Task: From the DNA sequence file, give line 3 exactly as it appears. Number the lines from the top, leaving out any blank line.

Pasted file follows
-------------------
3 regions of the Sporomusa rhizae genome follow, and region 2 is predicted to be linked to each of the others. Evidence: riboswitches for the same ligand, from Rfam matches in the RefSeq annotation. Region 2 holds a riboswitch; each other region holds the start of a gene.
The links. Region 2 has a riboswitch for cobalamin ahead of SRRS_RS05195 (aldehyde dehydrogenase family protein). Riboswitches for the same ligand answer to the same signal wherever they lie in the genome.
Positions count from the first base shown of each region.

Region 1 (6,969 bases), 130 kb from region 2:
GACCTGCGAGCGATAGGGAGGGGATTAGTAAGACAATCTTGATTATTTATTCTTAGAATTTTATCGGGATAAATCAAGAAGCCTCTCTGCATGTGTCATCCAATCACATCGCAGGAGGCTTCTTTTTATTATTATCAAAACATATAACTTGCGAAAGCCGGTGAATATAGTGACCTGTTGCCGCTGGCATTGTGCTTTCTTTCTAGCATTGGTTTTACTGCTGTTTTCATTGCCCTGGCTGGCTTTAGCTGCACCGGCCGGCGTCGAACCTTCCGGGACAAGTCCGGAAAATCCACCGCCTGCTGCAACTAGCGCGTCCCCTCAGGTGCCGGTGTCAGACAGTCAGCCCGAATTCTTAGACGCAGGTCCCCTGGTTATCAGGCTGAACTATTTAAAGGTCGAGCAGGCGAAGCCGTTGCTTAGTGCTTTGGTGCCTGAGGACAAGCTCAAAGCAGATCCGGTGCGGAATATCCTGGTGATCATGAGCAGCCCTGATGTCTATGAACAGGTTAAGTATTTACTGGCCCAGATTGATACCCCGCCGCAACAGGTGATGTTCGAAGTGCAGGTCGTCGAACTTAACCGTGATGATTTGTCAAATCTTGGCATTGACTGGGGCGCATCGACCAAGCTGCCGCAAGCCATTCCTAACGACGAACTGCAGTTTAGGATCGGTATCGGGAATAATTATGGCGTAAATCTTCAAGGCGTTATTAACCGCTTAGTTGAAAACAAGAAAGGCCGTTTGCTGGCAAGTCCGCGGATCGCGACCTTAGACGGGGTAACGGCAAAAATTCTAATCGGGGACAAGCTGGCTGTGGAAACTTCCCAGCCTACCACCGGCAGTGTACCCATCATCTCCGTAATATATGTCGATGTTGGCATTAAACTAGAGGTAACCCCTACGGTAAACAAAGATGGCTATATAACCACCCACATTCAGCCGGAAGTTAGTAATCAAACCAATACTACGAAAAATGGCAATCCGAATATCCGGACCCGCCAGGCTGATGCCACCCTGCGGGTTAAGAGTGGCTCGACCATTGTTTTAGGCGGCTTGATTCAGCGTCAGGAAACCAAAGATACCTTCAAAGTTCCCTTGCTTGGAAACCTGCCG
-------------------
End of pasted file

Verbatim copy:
Positions count from the first base shown of each region.